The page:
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As noted in the introductory text, my model is based on a combination of the Kondratieff wave, Elliott waves, Austrian economics, and the law against recessions.  Austrian economics is the basis for everything, but is not called out explicitly here because it is just background information.  The Kondratieff wave and/or Elliott waves, along with the consequences of the enforcement of the law against recessions, are the basis for describing the specifics of what is going on at any given time. 

 

What is the Kondratieff wave? 

 

Nikolai Kontratieff (1892-1938) was a Russian who came up with an observation that capitalist economies go through cycles that consist of four phases – growth, stagnation, disinflation (the plateau phase), and then depression.  The entire cycle lasts several decades.  I have seen it postulated that the cycle is related to the span of a human lifetime – which may explain why the cycle seems to be longer these days (it was originally estimated to be about 50 years long – it seems that it can go up to about 80 years, at least in modern times). 

 

The four phases are –

 

1.  Growth – the initial growth period coming out of the previous depression. 

2.  Stagnation – the growth reaches a point where it is not sustainable anymore and inflation gets out of hand.


3.  Disinflation – the inflation is wrung back out of the system (often by way of a recession) and then there is a period of declining inflation with lower real economic growth than during the Growth phase.  This is the period during which financial markets go way up – leaving the people with a feeling of great prosperity even though actual growth is lower than during the Growth phase and the people are not actually as much better of as they feel they are.  That is why it is also referred to as the plateau phase. 


4.  Depression – Circumstances in the Disinflation phase finally reach the point where the financial markets can’t keep going up anymore, so they start going down in a big way, and the Disinflation also finally reaches a point where it tips into deflation.  Also, commodity prices, which peak at the end of the Stagnation phase and then decline again during the Disinflation phase, start going up again in a big way, which helps tip the economy into a downturn.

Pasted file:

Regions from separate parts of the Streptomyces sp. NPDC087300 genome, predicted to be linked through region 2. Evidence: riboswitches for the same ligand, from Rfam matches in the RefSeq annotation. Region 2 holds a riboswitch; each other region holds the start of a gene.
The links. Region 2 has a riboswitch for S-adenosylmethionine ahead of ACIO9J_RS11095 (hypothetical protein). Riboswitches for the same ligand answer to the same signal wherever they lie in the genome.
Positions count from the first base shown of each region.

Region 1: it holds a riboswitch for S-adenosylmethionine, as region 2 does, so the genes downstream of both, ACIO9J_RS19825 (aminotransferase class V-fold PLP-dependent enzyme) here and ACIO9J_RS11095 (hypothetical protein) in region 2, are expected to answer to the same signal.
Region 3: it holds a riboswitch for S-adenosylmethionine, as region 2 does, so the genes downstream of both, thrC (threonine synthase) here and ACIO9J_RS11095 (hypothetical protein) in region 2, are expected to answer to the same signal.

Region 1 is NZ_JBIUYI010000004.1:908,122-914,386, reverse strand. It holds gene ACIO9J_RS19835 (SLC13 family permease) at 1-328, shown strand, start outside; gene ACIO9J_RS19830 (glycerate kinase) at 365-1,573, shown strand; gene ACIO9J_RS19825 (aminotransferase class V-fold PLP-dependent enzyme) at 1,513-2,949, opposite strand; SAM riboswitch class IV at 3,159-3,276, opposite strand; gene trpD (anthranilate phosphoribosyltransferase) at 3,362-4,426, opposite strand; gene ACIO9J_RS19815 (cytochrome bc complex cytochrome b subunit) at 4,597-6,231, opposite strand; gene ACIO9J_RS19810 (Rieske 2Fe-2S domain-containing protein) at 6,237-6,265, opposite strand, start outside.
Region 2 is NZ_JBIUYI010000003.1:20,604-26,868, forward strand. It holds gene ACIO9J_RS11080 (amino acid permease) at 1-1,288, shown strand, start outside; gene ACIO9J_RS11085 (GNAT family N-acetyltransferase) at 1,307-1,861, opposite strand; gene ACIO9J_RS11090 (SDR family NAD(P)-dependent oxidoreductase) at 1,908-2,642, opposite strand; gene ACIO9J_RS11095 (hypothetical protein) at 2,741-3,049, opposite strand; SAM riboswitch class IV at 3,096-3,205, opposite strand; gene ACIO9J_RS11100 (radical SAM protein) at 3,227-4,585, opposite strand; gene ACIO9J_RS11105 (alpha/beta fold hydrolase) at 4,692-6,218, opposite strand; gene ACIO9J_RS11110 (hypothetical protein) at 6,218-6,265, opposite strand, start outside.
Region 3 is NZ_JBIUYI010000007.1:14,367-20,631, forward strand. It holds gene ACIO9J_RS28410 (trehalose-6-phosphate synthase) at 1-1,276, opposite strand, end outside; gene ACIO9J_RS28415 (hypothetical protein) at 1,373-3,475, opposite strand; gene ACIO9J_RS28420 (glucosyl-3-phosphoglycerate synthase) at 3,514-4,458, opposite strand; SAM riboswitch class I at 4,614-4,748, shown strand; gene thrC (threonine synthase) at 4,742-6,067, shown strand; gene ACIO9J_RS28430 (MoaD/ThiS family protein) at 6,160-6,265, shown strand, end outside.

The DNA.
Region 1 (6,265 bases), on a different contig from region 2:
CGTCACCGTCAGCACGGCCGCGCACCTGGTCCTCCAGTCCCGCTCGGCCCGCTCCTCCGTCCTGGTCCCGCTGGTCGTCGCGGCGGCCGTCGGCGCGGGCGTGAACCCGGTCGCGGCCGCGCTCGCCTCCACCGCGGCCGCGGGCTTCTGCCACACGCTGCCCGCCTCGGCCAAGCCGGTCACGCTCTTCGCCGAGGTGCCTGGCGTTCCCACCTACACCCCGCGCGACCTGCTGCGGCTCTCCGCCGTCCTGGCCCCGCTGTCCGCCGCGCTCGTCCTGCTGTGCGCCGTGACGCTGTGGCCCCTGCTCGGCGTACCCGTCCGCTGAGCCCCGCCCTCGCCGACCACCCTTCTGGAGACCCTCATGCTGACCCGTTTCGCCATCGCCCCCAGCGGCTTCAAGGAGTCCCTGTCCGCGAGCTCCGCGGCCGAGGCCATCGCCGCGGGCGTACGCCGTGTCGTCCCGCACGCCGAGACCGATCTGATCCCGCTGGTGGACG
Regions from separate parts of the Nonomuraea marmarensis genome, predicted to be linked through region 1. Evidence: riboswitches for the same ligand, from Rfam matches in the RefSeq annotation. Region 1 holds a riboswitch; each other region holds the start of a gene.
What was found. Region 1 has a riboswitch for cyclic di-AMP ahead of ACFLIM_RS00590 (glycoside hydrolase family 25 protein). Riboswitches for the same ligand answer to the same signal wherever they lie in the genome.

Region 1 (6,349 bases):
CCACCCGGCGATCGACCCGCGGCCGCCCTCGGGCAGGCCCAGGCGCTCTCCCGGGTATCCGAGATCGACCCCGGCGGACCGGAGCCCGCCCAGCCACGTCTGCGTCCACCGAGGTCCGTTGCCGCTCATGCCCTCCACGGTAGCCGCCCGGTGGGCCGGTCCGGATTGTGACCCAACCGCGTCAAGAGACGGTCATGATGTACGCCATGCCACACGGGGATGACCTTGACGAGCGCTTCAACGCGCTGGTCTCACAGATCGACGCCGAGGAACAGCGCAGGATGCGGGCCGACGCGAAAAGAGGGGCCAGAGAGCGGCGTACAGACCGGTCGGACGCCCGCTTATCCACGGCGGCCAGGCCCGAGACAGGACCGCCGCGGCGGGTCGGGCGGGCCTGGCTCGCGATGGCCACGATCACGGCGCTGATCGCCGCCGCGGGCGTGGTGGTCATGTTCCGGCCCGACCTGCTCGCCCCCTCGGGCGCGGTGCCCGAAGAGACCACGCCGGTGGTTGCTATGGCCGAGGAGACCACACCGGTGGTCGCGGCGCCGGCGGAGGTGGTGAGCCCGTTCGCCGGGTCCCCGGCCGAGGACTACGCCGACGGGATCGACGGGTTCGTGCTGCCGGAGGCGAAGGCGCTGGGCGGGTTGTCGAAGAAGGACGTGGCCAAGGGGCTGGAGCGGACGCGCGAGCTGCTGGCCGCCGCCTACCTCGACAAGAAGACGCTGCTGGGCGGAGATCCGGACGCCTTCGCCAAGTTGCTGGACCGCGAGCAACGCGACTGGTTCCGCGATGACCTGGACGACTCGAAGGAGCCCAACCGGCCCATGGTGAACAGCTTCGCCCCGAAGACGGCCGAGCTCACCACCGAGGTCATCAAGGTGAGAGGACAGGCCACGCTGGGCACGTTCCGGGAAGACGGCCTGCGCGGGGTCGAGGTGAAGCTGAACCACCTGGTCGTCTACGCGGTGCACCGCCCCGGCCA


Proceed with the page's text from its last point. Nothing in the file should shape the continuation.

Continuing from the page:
The previous Kondratieff cycle ended in the late 1940’s.  In the current one, the growth phase lasted from the late 1940’s until about 1966, the stagnation phase lasted from about 1966 until 1982, the disinflation (i.e., plateau) phase lasted from 1982 until 2000, and the depression phase of the current cycle started in 2000. 

 

 

Why have we not ended up in a depression yet? 

 

Probably in response to the recession of the early 1970’s, a law (called Humphrey-Hawkins) was passed by Congress in 1978 that stipulates low inflation at full employment (in other words, in effect, a law against recessions).  The law tasked the Federal Reserve (the Fed) with ensuring that another recession (and by extension, another depression) would not happen again.  In the late 1970's, essentially as soon as the law was passed, inflation took off, so the Fed had to deal with that first - and when that had been accomplished by way of a bad recession in the early 1980's, the Fed went back to fighting recessions.  (Actually, the downturn would have happened anyway – see item 3, Disinflation, above – but common lore has it that the Fed engendered the recession of the early 1980’s to wring the inflation out of the system; actually, all the Fed did was to play along with what would have happened anyway.)

From the early 1980's onward, the Fed focused on full employment (since consumer price inflation was falling – that was the beginning of the disinflation phase).